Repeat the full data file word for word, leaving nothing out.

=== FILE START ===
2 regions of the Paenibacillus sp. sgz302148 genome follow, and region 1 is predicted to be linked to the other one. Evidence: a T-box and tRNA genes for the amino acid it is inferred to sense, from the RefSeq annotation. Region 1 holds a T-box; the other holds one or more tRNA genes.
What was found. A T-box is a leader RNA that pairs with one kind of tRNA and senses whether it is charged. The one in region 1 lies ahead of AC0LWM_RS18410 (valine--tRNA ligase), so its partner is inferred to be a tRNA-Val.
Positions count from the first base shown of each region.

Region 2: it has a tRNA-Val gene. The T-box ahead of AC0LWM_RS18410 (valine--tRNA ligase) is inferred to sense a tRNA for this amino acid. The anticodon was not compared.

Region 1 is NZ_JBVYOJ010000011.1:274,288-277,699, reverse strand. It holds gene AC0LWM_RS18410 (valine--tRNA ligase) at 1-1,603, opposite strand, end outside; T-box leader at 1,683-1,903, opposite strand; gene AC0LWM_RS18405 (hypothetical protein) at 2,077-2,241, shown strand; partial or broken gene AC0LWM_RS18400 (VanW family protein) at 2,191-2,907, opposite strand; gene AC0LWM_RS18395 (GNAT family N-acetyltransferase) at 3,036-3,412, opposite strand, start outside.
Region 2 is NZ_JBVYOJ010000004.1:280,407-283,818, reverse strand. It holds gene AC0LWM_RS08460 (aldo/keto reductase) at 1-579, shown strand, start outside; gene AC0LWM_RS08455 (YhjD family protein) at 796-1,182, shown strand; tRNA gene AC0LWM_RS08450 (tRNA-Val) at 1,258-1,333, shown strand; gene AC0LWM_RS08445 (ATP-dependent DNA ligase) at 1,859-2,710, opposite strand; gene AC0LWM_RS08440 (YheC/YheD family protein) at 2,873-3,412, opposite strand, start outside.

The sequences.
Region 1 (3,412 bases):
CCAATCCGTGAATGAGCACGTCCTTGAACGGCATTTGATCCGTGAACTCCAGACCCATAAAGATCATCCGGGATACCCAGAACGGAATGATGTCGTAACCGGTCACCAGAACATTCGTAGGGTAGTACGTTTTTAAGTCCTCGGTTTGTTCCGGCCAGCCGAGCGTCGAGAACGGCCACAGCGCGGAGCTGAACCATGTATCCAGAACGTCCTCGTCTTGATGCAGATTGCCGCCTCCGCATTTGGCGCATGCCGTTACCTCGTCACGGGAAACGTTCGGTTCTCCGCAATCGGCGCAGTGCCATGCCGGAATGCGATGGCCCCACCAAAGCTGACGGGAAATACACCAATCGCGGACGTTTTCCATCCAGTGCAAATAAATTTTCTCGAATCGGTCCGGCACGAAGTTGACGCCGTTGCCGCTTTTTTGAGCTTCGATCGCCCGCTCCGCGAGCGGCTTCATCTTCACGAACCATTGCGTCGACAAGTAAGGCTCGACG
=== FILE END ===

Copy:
2 regions of the Paenibacillus sp. sgz302148 genome follow, and region 1 is predicted to be linked to the other one. Evidence: a T-box and tRNA genes for the amino acid it is inferred to sense, from the RefSeq annotation. Region 1 holds a T-box; the other holds one or more tRNA genes.
What was found. A T-box is a leader RNA that pairs with one kind of tRNA and senses whether it is charged. The one in region 1 lies ahead of AC0LWM_RS18410 (valine--tRNA ligase), so its partner is inferred to be a tRNA-Val.
Positions count from the first base shown of each region.

Region 2: it has a tRNA-Val gene. The T-box ahead of AC0LWM_RS18410 (valine--tRNA ligase) is inferred to sense a tRNA for this amino acid. The anticodon was not compared.

Region 1 is NZ_JBVYOJ010000011.1:274,288-277,699, reverse strand. It holds gene AC0LWM_RS18410 (valine--tRNA ligase) at 1-1,603, opposite strand, end outside; T-box leader at 1,683-1,903, opposite strand; gene AC0LWM_RS18405 (hypothetical protein) at 2,077-2,241, shown strand; partial or broken gene AC0LWM_RS18400 (VanW family protein) at 2,191-2,907, opposite strand; gene AC0LWM_RS18395 (GNAT family N-acetyltransferase) at 3,036-3,412, opposite strand, start outside.
Region 2 is NZ_JBVYOJ010000004.1:280,407-283,818, reverse strand. It holds gene AC0LWM_RS08460 (aldo/keto reductase) at 1-579, shown strand, start outside; gene AC0LWM_RS08455 (YhjD family protein) at 796-1,182, shown strand; tRNA gene AC0LWM_RS08450 (tRNA-Val) at 1,258-1,333, shown strand; gene AC0LWM_RS08445 (ATP-dependent DNA ligase) at 1,859-2,710, opposite strand; gene AC0LWM_RS08440 (YheC/YheD family protein) at 2,873-3,412, opposite strand, start outside.

The sequences.
Region 1 (3,412 bases):
CCAATCCGTGAATGAGCACGTCCTTGAACGGCATTTGATCCGTGAACTCCAGACCCATAAAGATCATCCGGGATACCCAGAACGGAATGATGTCGTAACCGGTCACCAGAACATTCGTAGGGTAGTACGTTTTTAAGTCCTCGGTTTGTTCCGGCCAGCCGAGCGTCGAGAACGGCCACAGCGCGGAGCTGAACCATGTATCCAGAACGTCCTCGTCTTGATGCAGATTGCCGCCTCCGCATTTGGCGCATGCCGTTACCTCGTCACGGGAAACGTTCGGTTCTCCGCAATCGGCGCAGTGCCATGCCGGAATGCGATGGCCCCACCAAAGCTGACGGGAAATACACCAATCGCGGACGTTTTCCATCCAGTGCAAATAAATTTTCTCGAATCGGTCCGGCACGAAGTTGACGCCGTTGCCGCTTTTTTGAGCTTCGATCGCCCGCTCCGCGAGCGGCTTCATCTTCACGAACCATTGCGTCGACAAGTAAGGCTCGACG